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Category:   OS (Linux)  >   Linux Kernel Vendors:
Linux Kernel Can Be Crashed By Local Users Due to Excessive Socket Buffer Memory Consumption
SecurityTracker Alert ID:  1015402
SecurityTracker URL:
CVE Reference:   CVE-2005-3660   (Links to External Site)
Date:  Dec 22 2005
Impact:   Denial of service via local system
Vendor Confirmed:  Yes  
Version(s): 2.4.22, 2.6.12; possibly others
Description:   iDEFENSE reported a vulnerability in the Linux Kernel. A local user can cause denial of service conditions.

A local user can open multiple connected file descriptors or socket pairs to cause the kernel to allocate a large buffer for the pending data. Then, the user can cause the buffer to remain allocated. By repeating this process, the kernel may consume all available memory.

On some systems, this may cause a kernel panic.

The report indicates that the vendor considers this vulnerability a design limitation in the kernel.

The vendor was notified on November 17, 2005.

The original advisory is available at:

Impact:   A local user can consume excessive memory to potentially trigger a kernel panic.
Solution:   No solution was available at the time of this entry.
Vendor URL: (Links to External Site)
Cause:   Resource error

Message History:   None.

 Source Message Contents

Subject:  iDefense Security Advisory 12.22.05: Linux Kernel Socket Buffer Memory

Linux Kernel Socket Buffer Memory Exhaustion DoS Vulnerability

iDefense Security Advisory 12.22.05
December 22, 2005


Linux is a clone of the operating system Unix, written from scratch by
Linus Torvalds with assistance from a loosely-knit team of hackers
across the Net. It aims towards POSIX and Single UNIX Specification

More information is available from the vendor website:


Local exploitation of a memory exhaustion vulnerability in Linux Kernel
versions 2.4 and 2.6 can allow attackers to cause a denial of service

The vulnerability specifically exists due to a lack of resource checking
during the buffering of data for transfer over a pair of sockets. An
attacker can create a situation that, depending on the amount of
available system resources, can cause the kernel to panic due to memory
resource exhaustion. The attack is conducted by opening up a number of
connected file descriptors or socketpairs and creating the largest
possible kernel buffer for the data transfer between the two sockets. By
causing the process to enter a zombie state or closing the file
descriptor while keeping a reference open, the data is kept in the
kernel until the transfer can complete. If done repeatedly, system
memory resources can be exhausted from the kernel.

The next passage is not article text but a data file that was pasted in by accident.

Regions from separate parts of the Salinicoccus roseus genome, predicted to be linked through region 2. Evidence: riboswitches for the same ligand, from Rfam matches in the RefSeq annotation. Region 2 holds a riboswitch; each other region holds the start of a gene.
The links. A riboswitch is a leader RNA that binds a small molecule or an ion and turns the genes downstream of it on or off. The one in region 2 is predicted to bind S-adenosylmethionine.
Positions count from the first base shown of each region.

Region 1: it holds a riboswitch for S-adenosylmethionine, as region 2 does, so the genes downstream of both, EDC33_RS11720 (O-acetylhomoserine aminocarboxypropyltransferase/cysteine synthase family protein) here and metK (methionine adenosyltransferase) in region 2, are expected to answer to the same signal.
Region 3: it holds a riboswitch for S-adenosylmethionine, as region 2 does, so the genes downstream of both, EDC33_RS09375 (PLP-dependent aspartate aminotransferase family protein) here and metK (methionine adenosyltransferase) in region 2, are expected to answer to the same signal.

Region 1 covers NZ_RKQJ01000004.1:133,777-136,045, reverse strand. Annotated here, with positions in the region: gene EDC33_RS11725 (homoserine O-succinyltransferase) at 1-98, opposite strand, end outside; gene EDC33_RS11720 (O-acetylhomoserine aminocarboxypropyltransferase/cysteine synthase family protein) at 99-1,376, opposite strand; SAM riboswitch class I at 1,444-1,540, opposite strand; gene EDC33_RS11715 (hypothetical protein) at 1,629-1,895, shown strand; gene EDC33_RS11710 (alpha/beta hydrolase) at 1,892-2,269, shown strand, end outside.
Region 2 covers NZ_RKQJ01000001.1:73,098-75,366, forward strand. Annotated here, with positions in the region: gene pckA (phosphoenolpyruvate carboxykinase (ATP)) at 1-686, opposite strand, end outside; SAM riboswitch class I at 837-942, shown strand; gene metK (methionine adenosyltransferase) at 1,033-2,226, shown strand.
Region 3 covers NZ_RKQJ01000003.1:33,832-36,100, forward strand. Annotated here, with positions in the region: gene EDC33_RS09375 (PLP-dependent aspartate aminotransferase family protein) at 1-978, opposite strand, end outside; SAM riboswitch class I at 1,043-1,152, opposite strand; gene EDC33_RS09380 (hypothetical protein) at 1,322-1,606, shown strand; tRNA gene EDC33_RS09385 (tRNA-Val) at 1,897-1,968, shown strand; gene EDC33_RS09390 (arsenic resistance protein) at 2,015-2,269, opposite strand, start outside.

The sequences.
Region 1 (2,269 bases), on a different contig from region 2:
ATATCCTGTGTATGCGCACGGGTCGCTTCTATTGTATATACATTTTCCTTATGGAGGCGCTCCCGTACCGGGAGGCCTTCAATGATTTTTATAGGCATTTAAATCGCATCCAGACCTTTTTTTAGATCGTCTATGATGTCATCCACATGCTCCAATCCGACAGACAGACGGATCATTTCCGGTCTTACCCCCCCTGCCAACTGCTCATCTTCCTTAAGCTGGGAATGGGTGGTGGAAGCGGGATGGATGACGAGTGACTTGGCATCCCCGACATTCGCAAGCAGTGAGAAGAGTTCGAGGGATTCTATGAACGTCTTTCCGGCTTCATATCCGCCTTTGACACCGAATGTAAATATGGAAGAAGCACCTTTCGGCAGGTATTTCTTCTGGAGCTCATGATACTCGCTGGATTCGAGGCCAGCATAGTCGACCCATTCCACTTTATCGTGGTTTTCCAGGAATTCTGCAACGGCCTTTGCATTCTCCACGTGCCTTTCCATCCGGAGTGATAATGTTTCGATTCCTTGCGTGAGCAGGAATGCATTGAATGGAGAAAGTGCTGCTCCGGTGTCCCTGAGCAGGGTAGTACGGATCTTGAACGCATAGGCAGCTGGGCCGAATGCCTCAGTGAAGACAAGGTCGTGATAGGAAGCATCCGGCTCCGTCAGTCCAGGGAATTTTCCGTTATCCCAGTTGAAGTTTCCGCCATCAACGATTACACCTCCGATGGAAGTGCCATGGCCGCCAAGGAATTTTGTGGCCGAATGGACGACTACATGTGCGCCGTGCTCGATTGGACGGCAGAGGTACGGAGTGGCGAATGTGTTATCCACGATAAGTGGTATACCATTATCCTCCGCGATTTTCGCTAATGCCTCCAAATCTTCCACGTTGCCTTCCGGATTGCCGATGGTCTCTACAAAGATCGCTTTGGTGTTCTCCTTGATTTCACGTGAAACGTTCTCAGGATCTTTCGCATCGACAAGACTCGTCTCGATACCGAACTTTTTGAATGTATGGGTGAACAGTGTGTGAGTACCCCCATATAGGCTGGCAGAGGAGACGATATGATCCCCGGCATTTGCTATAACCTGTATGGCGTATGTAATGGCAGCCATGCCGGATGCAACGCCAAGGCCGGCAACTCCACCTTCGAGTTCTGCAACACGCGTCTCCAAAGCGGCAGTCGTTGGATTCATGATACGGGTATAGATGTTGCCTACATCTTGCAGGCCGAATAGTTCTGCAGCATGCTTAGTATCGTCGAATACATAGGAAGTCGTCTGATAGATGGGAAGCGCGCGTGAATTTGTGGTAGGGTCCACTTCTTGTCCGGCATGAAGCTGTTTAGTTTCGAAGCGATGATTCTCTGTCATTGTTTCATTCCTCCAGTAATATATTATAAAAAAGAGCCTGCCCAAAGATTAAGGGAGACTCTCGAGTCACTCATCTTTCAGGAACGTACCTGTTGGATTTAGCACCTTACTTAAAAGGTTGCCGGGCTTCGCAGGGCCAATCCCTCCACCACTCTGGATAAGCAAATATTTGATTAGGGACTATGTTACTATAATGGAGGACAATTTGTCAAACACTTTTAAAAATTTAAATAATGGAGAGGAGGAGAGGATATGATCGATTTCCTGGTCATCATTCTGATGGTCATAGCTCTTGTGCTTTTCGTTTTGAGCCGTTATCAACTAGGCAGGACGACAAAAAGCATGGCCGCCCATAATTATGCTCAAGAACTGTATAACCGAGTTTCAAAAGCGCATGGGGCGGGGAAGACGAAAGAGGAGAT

Successful exploitation requires an attacker to have local access to an
affected Linux system and can result in complete system denial of
service. The system may not reboot after successful exploitation,
requiring human interaction to be restored to a working state. Depending
on available resources, systems with large amounts of physical memory
may not be affected.

iDefense has confirmed that Linux 2.4.22 and Linux 2.6.12 are


An effective workaround is not available for this vulnerability.


The maintainer acknowledges that this issue is a design limitation in
the Linux kernel. The following advice has been offered for creating a
patch. It should be noted that this patch has not been fully tested.

The patch requires three steps:

1) Add a "struct user *" reference to the "struct file" file structure.

2) Whenever creating a new "struct file" add the following code:

        struct user *user = current->user;
        if (atomic_read(&user->files) > MAX_FILES_FOR_THIS_USER)
                return -EMFILE;
        file->user = user;
        if(user) {

3) Whenever a "struct file" is released apply the following code:

        struct user *user = file->user;
        if (user) {


The Common Vulnerabilities and Exposures (CVE) project has assigned the
name CAN-2005-3660 to this issue. This is a candidate for inclusion in
the CVE list (, which standardizes names for
security problems.


11/17/2005 Initial vendor notification - Linux vendors
11/19/2005 Initial vendor responses
12/22/2005 Public disclosure


The discoverer of this vulnerability wishes to remain anonymous.

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Permission is granted for the redistribution of this alert
electronically. It may not be edited in any way without the express
written consent of iDefense. If you wish to reprint the whole or any
part of this alert in any other medium other than electronically, please
email for permission.

Disclaimer: The information in the advisory is believed to be accurate
at the time of publishing based on currently available information. Use
of the information constitutes acceptance for use in an AS IS condition.
There are no warranties with regard to this information. Neither the
author nor the publisher accepts any liability for any direct, indirect,
or consequential loss or damage arising from use of, or reliance on,
this information.
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